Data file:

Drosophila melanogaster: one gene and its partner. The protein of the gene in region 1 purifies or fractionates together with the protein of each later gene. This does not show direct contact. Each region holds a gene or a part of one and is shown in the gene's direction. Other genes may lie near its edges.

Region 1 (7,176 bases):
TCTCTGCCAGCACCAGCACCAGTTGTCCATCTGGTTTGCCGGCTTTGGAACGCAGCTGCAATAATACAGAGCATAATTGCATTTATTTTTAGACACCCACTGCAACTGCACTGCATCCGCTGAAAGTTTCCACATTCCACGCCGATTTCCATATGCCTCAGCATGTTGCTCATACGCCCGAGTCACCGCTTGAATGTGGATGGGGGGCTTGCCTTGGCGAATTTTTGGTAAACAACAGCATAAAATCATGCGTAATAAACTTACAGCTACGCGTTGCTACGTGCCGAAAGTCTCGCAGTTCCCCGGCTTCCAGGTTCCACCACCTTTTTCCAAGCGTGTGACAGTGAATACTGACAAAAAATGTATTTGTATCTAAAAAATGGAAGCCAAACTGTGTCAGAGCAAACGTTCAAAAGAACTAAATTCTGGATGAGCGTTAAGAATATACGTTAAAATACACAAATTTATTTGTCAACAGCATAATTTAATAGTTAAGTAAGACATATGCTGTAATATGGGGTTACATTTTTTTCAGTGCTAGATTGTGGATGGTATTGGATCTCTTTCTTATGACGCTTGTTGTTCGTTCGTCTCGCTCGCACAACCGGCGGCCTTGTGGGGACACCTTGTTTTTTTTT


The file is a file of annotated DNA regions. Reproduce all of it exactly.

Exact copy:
Drosophila melanogaster: one gene and its partner. The protein of the gene in region 1 purifies or fractionates together with the protein of each later gene. This does not show direct contact. Each region holds a gene or a part of one and is shown in the gene's direction. Other genes may lie near its edges.

Region 1 (7,176 bases):
TCTCTGCCAGCACCAGCACCAGTTGTCCATCTGGTTTGCCGGCTTTGGAACGCAGCTGCAATAATACAGAGCATAATTGCATTTATTTTTAGACACCCACTGCAACTGCACTGCATCCGCTGAAAGTTTCCACATTCCACGCCGATTTCCATATGCCTCAGCATGTTGCTCATACGCCCGAGTCACCGCTTGAATGTGGATGGGGGGCTTGCCTTGGCGAATTTTTGGTAAACAACAGCATAAAATCATGCGTAATAAACTTACAGCTACGCGTTGCTACGTGCCGAAAGTCTCGCAGTTCCCCGGCTTCCAGGTTCCACCACCTTTTTCCAAGCGTGTGACAGTGAATACTGACAAAAAATGTATTTGTATCTAAAAAATGGAAGCCAAACTGTGTCAGAGCAAACGTTCAAAAGAACTAAATTCTGGATGAGCGTTAAGAATATACGTTAAAATACACAAATTTATTTGTCAACAGCATAATTTAATAGTTAAGTAAGACATATGCTGTAATATGGGGTTACATTTTTTTCAGTGCTAGATTGTGGATGGTATTGGATCTCTTTCTTATGACGCTTGTTGTTCGTTCGTCTCGCTCGCACAACCGGCGGCCTTGTGGGGACACCTTGTTTTTTTTT